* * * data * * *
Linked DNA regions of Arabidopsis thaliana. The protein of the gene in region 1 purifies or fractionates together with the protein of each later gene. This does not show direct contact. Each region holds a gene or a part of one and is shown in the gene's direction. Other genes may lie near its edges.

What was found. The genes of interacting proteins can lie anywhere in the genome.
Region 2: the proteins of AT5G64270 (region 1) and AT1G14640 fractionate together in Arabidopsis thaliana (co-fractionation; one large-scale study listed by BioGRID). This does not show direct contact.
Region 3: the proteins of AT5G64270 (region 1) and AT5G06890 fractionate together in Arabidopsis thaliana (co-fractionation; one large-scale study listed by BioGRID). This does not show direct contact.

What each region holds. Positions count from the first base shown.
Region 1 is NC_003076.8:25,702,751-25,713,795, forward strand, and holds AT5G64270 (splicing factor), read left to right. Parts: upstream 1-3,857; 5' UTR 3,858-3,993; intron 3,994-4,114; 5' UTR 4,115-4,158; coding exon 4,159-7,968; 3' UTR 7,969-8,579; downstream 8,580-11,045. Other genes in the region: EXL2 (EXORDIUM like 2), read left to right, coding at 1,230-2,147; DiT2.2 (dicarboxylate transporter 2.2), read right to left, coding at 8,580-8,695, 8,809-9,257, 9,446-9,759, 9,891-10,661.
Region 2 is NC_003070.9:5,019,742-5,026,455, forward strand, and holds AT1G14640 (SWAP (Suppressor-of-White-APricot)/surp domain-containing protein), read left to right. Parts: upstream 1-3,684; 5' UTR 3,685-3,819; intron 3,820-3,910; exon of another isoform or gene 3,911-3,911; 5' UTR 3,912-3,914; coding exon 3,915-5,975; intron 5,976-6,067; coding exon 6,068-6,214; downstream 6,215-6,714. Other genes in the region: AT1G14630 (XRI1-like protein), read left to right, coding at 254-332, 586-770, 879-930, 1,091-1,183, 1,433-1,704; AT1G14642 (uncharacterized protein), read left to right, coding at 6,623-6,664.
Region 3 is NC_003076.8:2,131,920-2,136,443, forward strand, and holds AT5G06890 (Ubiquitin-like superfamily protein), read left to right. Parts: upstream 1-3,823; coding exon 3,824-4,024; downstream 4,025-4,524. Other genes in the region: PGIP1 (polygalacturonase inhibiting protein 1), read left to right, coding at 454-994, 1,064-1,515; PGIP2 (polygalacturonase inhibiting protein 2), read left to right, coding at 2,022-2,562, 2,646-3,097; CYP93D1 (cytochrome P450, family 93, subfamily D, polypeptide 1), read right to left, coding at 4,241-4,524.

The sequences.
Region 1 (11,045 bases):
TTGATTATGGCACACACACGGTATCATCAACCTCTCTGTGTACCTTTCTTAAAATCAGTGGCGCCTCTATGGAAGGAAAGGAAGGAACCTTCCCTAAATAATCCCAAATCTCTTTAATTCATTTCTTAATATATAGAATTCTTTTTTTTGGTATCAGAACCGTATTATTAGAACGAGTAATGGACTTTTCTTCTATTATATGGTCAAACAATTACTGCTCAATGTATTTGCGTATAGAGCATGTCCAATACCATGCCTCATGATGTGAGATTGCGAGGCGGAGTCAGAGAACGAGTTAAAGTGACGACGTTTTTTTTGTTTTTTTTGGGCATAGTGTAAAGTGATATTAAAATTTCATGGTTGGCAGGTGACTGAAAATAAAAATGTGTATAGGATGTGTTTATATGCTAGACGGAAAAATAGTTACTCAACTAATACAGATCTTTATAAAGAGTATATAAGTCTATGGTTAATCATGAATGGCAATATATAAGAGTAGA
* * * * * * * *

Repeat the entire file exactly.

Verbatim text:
Linked DNA regions of Arabidopsis thaliana. The protein of the gene in region 1 purifies or fractionates together with the protein of each later gene. This does not show direct contact. Each region holds a gene or a part of one and is shown in the gene's direction. Other genes may lie near its edges.

What was found. The genes of interacting proteins can lie anywhere in the genome.
Region 2: the proteins of AT5G64270 (region 1) and AT1G14640 fractionate together in Arabidopsis thaliana (co-fractionation; one large-scale study listed by BioGRID). This does not show direct contact.
Region 3: the proteins of AT5G64270 (region 1) and AT5G06890 fractionate together in Arabidopsis thaliana (co-fractionation; one large-scale study listed by BioGRID). This does not show direct contact.

What each region holds. Positions count from the first base shown.
Region 1 is NC_003076.8:25,702,751-25,713,795, forward strand, and holds AT5G64270 (splicing factor), read left to right. Parts: upstream 1-3,857; 5' UTR 3,858-3,993; intron 3,994-4,114; 5' UTR 4,115-4,158; coding exon 4,159-7,968; 3' UTR 7,969-8,579; downstream 8,580-11,045. Other genes in the region: EXL2 (EXORDIUM like 2), read left to right, coding at 1,230-2,147; DiT2.2 (dicarboxylate transporter 2.2), read right to left, coding at 8,580-8,695, 8,809-9,257, 9,446-9,759, 9,891-10,661.
Region 2 is NC_003070.9:5,019,742-5,026,455, forward strand, and holds AT1G14640 (SWAP (Suppressor-of-White-APricot)/surp domain-containing protein), read left to right. Parts: upstream 1-3,684; 5' UTR 3,685-3,819; intron 3,820-3,910; exon of another isoform or gene 3,911-3,911; 5' UTR 3,912-3,914; coding exon 3,915-5,975; intron 5,976-6,067; coding exon 6,068-6,214; downstream 6,215-6,714. Other genes in the region: AT1G14630 (XRI1-like protein), read left to right, coding at 254-332, 586-770, 879-930, 1,091-1,183, 1,433-1,704; AT1G14642 (uncharacterized protein), read left to right, coding at 6,623-6,664.
Region 3 is NC_003076.8:2,131,920-2,136,443, forward strand, and holds AT5G06890 (Ubiquitin-like superfamily protein), read left to right. Parts: upstream 1-3,823; coding exon 3,824-4,024; downstream 4,025-4,524. Other genes in the region: PGIP1 (polygalacturonase inhibiting protein 1), read left to right, coding at 454-994, 1,064-1,515; PGIP2 (polygalacturonase inhibiting protein 2), read left to right, coding at 2,022-2,562, 2,646-3,097; CYP93D1 (cytochrome P450, family 93, subfamily D, polypeptide 1), read right to left, coding at 4,241-4,524.

The sequences.
Region 1 (11,045 bases):
TTGATTATGGCACACACACGGTATCATCAACCTCTCTGTGTACCTTTCTTAAAATCAGTGGCGCCTCTATGGAAGGAAAGGAAGGAACCTTCCCTAAATAATCCCAAATCTCTTTAATTCATTTCTTAATATATAGAATTCTTTTTTTTGGTATCAGAACCGTATTATTAGAACGAGTAATGGACTTTTCTTCTATTATATGGTCAAACAATTACTGCTCAATGTATTTGCGTATAGAGCATGTCCAATACCATGCCTCATGATGTGAGATTGCGAGGCGGAGTCAGAGAACGAGTTAAAGTGACGACGTTTTTTTTGTTTTTTTTGGGCATAGTGTAAAGTGATATTAAAATTTCATGGTTGGCAGGTGACTGAAAATAAAAATGTGTATAGGATGTGTTTATATGCTAGACGGAAAAATAGTTACTCAACTAATACAGATCTTTATAAAGAGTATATAAGTCTATGGTTAATCATGAATGGCAATATATAAGAGTAGA